In an attempt to help the TeenBot improve both his writing skills and intellectual curiosity, we assigned him a project for the summer. He was to research and put together an essay (ish) on the history of the Soviet Union. We’ve spent countless hours talking through some high points and adjusting the assignment.
And he digs in his heels and does nothing. It’s frustrating to say the least.
But at least my son is here to be frustrated with. He can confound and irritate and then shock and amaze. Sometimes all in one breath. Each of those shiny silver strands that have started to appear on my head are a treasure, purified in the fire that is parenthood.
My friend is shaving her head this weekend. She’ll never find that article that finally sparks an interest and have in depth discussions with her teenager about the worldwide implications of the Chernobyl disaster. No, because Madison’s life was all too short. Her light so bright it couldn’t be contained in one little girl.
Her mom is continuing to carry Madison’s light. If you feel so inclined, you can help her lift it. She is shy of her goal.
There’s a challenge going around the office for us to shave our heads in support. Am I as brave as Amy? I don’t know. Bald would certainly be a new look…
Madison’s story has graced these pages before here, here, and here. It was in her name that I donated hair last year.
This internet thing. It’s a place to vent and share and connect with people you’d never know otherwise. Links and clicks drop new people into our circle.
And sometimes you get dropped into their lives when everything feels like it’s crashing down.
I learned of a new (to me) blogger by way of his post adding me to his blogroll the other day. And then the very next post. And the next.
Cancer is a real bitch. CoolChange, you and your wife will be in my prayers. May God grant you peace on this journey.
It rained last night.
The raindrops gently washing the day’s tears from fresh flowers and wreaths laid on so many graves as they quenched the heat of the day. I was free to sit on the front porch with my husband and enjoy the relief, my son tucked safely in his bed.
My freedom came at great cost. It always does. Freedom cannot be purchased with favors or spoils. Freedom is only ever purchased in blood. In this world, it’s the blood of many soldiers that will never again share a cool beer with their spouse. Their sons’ foreheads never to feel that goodnight kiss.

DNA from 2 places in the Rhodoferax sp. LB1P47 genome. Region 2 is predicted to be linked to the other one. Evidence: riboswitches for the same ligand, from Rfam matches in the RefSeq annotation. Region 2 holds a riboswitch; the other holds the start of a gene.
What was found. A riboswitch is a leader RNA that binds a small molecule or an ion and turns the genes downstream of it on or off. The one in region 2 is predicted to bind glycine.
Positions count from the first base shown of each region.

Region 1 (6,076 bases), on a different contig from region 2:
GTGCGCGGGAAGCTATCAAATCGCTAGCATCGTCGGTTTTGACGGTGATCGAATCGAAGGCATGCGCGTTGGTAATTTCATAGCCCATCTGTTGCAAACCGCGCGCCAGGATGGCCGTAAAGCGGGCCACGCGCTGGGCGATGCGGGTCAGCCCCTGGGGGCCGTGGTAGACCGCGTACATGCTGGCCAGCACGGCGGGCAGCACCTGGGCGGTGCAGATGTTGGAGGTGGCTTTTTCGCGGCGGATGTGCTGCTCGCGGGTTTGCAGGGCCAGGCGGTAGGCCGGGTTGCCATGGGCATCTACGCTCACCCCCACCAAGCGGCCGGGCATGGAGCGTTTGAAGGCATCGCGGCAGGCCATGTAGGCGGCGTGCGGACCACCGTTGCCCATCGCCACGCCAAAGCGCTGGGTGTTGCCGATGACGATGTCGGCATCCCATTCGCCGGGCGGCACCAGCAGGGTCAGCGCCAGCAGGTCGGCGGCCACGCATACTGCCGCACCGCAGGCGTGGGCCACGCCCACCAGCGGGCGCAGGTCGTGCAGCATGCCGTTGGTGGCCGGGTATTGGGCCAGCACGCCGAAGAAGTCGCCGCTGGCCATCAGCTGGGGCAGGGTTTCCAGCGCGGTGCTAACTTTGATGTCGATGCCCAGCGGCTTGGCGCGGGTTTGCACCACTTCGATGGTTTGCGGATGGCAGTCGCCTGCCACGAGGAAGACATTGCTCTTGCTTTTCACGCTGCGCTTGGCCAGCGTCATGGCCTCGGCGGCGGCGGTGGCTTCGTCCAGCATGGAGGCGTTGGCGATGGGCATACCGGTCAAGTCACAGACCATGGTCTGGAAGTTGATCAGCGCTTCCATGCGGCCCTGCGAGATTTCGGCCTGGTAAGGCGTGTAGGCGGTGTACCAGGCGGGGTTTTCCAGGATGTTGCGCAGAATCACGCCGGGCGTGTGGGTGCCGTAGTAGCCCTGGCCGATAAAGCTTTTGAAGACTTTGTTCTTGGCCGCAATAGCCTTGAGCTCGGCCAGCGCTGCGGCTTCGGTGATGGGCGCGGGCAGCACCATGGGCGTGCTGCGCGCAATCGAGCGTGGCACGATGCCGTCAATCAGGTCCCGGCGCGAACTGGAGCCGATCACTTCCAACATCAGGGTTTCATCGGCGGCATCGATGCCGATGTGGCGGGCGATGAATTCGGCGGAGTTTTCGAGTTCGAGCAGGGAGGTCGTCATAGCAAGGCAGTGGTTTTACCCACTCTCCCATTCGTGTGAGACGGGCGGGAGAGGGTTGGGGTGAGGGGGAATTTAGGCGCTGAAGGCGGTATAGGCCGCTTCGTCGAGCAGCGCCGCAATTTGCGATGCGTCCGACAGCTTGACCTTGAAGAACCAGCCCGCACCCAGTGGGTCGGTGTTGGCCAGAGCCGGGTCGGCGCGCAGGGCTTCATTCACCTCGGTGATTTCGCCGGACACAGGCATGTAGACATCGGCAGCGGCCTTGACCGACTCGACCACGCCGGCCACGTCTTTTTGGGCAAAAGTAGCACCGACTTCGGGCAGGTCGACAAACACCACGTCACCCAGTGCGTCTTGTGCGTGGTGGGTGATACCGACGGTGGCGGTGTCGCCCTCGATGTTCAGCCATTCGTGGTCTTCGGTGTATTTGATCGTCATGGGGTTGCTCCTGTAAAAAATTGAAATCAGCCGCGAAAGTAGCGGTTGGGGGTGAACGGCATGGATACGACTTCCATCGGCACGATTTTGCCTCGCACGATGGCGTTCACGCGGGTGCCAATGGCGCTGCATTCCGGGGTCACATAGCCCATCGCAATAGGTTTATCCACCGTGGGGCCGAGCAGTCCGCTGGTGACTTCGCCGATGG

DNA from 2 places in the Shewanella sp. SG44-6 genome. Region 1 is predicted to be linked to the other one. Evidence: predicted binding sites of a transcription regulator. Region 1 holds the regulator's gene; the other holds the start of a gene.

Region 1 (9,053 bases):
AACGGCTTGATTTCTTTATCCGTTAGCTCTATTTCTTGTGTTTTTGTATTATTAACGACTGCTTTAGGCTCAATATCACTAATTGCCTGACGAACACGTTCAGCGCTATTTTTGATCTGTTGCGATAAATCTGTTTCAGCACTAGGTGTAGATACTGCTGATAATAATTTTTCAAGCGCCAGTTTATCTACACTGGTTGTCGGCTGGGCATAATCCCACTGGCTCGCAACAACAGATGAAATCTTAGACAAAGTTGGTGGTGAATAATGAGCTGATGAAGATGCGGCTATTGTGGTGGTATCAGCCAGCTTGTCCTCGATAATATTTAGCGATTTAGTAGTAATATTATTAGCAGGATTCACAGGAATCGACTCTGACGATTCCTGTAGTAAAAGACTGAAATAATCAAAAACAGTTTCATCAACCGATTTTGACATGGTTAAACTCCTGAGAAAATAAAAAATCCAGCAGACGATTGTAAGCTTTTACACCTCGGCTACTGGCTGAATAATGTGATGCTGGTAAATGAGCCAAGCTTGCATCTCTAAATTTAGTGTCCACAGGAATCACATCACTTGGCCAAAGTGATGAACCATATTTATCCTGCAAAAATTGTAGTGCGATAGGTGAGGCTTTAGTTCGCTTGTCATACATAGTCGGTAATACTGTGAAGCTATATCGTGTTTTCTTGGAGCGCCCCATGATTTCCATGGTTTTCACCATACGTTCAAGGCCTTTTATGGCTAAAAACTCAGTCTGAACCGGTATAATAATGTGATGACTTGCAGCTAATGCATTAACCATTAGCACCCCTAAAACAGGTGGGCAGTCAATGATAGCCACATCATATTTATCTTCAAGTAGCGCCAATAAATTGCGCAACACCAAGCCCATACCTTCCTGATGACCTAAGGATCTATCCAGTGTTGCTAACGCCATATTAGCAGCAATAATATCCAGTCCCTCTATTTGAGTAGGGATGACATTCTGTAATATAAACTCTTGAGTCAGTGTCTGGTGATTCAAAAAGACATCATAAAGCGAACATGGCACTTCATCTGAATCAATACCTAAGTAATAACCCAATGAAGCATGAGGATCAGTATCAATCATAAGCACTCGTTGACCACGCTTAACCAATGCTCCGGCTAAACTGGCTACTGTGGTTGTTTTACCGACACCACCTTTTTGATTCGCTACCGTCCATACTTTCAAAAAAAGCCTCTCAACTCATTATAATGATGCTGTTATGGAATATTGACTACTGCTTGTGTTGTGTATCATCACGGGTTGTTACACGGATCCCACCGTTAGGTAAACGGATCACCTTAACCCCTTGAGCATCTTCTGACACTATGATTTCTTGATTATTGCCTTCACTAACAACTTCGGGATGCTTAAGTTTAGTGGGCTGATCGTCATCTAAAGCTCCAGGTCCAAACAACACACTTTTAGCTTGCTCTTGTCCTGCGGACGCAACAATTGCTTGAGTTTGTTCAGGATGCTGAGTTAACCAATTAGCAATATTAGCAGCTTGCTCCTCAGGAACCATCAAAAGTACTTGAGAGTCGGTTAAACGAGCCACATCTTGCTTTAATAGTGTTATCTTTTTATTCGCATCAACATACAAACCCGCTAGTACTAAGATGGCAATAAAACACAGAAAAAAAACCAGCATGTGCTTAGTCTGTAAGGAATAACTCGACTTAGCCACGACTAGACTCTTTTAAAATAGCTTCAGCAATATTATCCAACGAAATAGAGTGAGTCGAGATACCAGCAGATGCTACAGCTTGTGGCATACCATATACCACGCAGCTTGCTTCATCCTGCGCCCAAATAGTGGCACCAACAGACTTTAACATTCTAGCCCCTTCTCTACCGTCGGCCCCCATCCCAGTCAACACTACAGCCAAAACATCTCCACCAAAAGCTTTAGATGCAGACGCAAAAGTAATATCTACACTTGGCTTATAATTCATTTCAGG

Thank you. Thank you for the divine sacrifice. May you claim your great reward in eternity, a freedom also purchased in blood.
Is death. And we are all sinners and fall short. I fall short on a regular basis. Daily. Hourly, even. The miracle of it is that it’s okay.
It’s okay because the one perfect man to ever walk the earth paid the bill for me. And it was expensive. I cringe when I think of what he went through. Beaten and abused almost to the point of death before they ever nailed him to the cross. For me.
For inconsequential, far-from-perfect me. It weighs heavy on my heart.
This is the cornerstone of the Christian faith. Because on Sunday, Jesus breaks the rules. In truth, he’d been breaking them all along to the supreme annoyance of leaders of the time. He wasn’t supposed to heal people on the Sabbath. Or speak directly to the Samaritan woman. Dine with tax collectors and prostitutes (Bet the conversations were far more lively than at the Pharisee’s dinner).
And once he was dead, he was supposed to stay dead.
But Jesus isn’t much for the arbitrary rules. No, he gave Satan the finger and rose from the dead. And in the ultimate practical joke, paid all our debts too. He threw open the gates of Heaven to any who would accept the invitation. No velvet rope. No bouncer with a list. And yeah, the best party ever is going on there. No dress code. No magical words to recite.
He paid it. All anyone has to do is accept it.
What’s so good about Good Friday? Sunday is coming.